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USCIS Updates Guidance on Expedite Requests

U.S. Citizenship and Immigration Services (USCIS) updated its Policy Manual to reflect new guidance, effective immediately, on how the agency determines whether a case warrants expedited treatment. The update:

  • Clarifies the criteria and circumstances under which USCIS generally considers expedite requests from nonprofit organizations as determined by the Internal Revenue Service;
  • Provides additional examples of when USCIS may consider expedite requests made by federal, state, or local agencies, including labor and employment agencies;
  • Adds examples to further illustrate how the expedite criteria relate to emergencies and urgent humanitarian reasons; and
  • Explains that some circumstances may affect or delay the agency’s ability to expedite an application or petition.


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CBP Announces New COVID-19 Vaccine Requirement for Non-U.S. Travelers Entering Via Land and Ferry From Canada, Mexico

As of January 22, 2022, the Department of Homeland Security (DHS) is requiring non-U.S. individuals seeking to enter the United States via land ports of entry and ferry terminals at the U.S.-Mexico and U.S.-Canada borders to be fully vaccinated for COVID-19 and provide related proof of vaccination. DHS said this was necessary as COVID-19 cases continue to rise nationwide.

The new restriction applies to non-U.S. individuals who are traveling for both essential and non-essential reasons. It does not apply to U.S. citizens, lawful permanent residents, or U.S. nationals.

The Biden administration previously ordered that noncitizen nonimmigrants be vaccinated against COVID-19 before entering the United States by air, except in limited circumstances.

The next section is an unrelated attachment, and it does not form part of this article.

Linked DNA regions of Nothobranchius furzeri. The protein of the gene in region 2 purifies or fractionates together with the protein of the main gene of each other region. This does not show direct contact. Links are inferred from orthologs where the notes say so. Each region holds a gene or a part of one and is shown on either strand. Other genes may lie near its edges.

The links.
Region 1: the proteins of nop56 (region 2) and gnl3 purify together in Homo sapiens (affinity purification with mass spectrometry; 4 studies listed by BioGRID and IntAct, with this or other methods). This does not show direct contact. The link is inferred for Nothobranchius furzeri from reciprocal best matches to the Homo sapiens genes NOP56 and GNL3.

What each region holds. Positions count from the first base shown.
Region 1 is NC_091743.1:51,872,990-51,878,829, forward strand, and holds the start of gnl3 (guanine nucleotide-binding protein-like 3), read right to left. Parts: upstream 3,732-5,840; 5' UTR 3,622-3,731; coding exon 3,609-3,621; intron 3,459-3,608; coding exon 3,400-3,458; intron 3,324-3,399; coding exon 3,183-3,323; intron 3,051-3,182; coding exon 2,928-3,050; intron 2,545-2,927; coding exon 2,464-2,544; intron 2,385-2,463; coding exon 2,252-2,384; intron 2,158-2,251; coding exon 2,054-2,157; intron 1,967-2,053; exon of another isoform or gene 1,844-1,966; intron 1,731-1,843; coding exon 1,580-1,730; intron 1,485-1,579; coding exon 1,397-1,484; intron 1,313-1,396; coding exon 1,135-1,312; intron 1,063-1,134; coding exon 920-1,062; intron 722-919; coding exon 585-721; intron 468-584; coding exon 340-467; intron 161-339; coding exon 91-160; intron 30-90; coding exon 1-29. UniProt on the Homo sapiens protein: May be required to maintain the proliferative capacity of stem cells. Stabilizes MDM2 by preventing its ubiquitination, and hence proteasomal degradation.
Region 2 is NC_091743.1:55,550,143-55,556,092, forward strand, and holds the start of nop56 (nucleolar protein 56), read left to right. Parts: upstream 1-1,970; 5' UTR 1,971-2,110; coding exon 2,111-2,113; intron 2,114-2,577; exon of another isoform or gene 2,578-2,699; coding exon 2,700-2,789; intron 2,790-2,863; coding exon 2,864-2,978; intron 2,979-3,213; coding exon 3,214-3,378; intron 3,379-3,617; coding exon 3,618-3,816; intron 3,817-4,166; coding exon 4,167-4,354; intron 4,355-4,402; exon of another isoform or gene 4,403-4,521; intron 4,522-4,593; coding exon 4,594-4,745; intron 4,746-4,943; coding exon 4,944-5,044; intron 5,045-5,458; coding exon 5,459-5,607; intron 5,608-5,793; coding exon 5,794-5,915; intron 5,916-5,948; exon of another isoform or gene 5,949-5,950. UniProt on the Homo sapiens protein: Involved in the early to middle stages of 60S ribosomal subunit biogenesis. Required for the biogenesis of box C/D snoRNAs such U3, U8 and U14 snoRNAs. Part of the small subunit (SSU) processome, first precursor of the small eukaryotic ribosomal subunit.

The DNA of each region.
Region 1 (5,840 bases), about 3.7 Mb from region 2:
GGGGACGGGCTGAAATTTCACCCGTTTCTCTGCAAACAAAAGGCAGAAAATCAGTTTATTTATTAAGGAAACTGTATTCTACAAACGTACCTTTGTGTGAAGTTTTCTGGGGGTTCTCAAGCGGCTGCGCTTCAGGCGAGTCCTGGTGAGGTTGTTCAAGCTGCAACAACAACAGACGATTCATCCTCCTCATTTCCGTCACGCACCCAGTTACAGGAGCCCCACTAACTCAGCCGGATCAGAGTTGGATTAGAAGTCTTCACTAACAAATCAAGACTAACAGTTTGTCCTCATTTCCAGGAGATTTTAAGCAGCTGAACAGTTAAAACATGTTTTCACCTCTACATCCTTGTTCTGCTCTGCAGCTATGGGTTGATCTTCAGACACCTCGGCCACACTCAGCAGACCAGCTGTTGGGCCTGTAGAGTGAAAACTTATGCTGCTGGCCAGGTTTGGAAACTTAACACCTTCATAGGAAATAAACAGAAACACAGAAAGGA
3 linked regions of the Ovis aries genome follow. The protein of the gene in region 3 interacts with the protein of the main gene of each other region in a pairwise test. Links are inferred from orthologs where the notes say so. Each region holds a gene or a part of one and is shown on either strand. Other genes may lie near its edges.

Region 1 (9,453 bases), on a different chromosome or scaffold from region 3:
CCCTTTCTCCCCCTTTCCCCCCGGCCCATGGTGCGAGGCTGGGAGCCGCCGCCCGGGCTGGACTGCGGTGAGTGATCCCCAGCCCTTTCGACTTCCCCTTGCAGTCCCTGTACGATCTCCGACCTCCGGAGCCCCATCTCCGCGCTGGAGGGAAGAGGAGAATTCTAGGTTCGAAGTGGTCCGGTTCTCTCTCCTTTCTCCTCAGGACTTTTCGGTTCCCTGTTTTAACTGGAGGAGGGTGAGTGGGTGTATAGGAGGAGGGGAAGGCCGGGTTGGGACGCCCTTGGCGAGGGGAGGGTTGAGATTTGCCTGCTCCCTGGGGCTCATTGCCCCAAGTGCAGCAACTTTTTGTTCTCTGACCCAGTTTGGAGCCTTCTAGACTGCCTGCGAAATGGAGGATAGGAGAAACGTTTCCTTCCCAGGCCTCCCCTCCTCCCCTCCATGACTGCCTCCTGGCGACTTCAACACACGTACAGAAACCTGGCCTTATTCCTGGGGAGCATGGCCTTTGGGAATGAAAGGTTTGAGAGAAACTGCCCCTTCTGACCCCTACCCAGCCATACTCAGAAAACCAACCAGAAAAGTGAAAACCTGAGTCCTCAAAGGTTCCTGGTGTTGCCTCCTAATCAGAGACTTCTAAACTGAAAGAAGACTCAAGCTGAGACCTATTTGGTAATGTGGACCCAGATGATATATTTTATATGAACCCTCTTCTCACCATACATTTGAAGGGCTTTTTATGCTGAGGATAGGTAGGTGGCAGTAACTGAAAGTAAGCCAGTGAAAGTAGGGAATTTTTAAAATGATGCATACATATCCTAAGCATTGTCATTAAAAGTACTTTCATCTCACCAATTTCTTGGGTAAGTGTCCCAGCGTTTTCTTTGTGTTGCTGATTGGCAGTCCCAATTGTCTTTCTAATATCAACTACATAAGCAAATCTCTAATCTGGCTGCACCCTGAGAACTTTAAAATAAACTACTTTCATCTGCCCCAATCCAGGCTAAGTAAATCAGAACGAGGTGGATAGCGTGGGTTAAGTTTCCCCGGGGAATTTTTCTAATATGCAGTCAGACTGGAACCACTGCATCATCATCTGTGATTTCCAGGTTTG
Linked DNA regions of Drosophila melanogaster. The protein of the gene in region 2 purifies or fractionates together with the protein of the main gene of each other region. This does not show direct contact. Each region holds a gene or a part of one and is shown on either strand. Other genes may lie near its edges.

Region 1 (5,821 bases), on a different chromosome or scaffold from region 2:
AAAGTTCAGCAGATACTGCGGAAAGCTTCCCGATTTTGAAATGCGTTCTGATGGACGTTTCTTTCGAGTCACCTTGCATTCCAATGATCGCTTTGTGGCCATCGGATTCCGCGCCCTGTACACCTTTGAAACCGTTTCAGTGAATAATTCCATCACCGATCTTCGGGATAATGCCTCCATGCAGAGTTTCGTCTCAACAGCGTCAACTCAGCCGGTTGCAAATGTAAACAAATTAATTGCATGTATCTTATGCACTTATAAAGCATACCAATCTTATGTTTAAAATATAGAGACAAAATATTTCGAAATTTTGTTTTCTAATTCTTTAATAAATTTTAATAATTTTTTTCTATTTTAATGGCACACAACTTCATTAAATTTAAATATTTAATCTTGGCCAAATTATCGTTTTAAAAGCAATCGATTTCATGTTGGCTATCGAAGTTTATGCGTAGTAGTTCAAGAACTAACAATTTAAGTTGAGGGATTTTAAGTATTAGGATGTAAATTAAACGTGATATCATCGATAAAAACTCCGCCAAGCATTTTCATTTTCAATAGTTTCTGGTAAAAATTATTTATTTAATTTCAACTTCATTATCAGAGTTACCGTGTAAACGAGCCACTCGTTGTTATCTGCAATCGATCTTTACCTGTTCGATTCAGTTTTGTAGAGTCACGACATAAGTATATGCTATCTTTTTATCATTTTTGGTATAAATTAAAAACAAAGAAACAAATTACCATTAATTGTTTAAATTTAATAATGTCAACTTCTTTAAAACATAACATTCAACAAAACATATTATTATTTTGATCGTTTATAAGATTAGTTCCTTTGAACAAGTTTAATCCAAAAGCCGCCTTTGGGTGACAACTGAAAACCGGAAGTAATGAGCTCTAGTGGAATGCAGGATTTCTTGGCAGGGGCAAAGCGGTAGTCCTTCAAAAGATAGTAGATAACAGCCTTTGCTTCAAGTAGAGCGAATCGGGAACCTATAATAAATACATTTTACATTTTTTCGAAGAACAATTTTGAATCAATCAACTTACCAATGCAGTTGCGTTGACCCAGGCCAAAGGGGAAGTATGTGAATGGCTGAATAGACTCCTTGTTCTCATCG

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CBP Expands ‘Simplified Arrival’ at International Airports in the South

U.S. Customs and Border Protection (CBP) announced the implementation of Simplified Arrival at six airports in the states of Arkansas, Louisiana, Mississippi, Alabama, and Tennessee: Rogers Municipal Carter Field Airport, Lakefront Airport, Alexandria (Louisiana) International Airport, Gulfport Biloxi International Airport, Birmingham-Shuttlesworth International Airport, and Memphis International Airport.

Simplified Arrival uses facial biometrics to automate the manual document checks that are required for admission into the United States. Facial biometrics fulfill a longstanding congressional mandate to biometrically record the entry and exit of non-U.S. citizens, CBP said. To date, according to CBP, more than 130 million travelers have participated in the biometric facial comparison process at air, land, and sea ports of entry.

The Simplified Arrival process includes comparing a new photo taken on arrival at the primary inspection point to images the traveler has already provided to the government, such as passport and visa photos. Those who have previously traveled to the United States “may no longer need to provide fingerprints as their identity will be confirmed through the touchless facial comparison process,” CBP said. Travelers who opt out of the Simplified Arrival process must present a valid travel document for inspection by a CBP officer.